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Old 07-22-2015, 09:22 AM   #1
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Question: IRS Tax deduction for Motor home & Toad

Okay, here's my question. My wife and I make high end metal sculpture and travel to Art Shows all over the place. I know I can take a mileage deduction for my motor home in the amount of $0.575 per mile (or actual costs incurred, whichever is greater). That is the 2014 rate, the 2015 rate has yet to be determined.

The question I have is that I am towing a 2004 Honda Element (4 wheels on the ground). The Toad is packed with our show canopy, display walls, pedestals, some of our artwork, and other show essentials. It isn't actually being DRIVEN when attached to our MH, rather TOWED, but it is still incurring wear and tear on the tires, suspension, potential rock chips, etc. The odometer is not turning over while towed, but the distance towed is identical to the mileage incurred on the motor home, so figuring the exact mileage towed is not a problem.

Obviously, I can deduct the in and around mileage registering on the odometer when at shows, delivering pieces, etc, but are there any accountants out there who can weigh in on whether I can deduct the actual mileage while being towed? And if so, would it be at the same rate ($0.575 per mile)?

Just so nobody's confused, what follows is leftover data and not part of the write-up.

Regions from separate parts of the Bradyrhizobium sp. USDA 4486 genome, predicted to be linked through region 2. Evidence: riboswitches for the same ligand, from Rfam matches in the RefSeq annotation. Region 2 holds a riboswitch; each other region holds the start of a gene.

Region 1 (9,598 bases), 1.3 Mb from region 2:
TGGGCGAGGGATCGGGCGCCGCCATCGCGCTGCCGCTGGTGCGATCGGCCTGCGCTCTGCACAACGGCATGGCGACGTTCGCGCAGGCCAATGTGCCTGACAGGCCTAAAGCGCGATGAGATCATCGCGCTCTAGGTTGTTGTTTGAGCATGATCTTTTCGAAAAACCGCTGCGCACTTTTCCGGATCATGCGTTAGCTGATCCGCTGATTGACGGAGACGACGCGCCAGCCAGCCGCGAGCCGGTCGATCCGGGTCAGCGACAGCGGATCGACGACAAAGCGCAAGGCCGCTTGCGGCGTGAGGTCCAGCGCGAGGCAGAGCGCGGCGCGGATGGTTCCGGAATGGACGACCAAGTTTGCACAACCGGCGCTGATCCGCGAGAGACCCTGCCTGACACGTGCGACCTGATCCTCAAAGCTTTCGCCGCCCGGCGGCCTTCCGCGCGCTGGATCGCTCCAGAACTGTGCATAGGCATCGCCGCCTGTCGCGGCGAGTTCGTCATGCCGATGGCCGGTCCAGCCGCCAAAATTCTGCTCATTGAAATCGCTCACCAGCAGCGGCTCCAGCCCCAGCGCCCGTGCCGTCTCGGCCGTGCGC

I have researched the IRS website including Topic 510, but it only uses the term "business use", it never states "miles DRIVEN" or similar terms. If it's a legal deduction, I will use it, knowing that I need to document the mileage and business usage. If it is NOT a legal deduction, I will NOT use it. I just can't find out definitely whether it is or not. I called an IRS hotline, and the response I got was. "It sounds like it is a legitimate deduction, but you really need to check with a tax accountant." . . . . Yes, that was from the "Horses Mouth", the IRS, whom I assumed knew their own regulations . . . . the answer sounded more like it came from the OTHER end of the horse!

Any assistance (with specific references if possible) would be appreciated!
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Old 07-22-2015, 09:30 AM   #2
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Quote: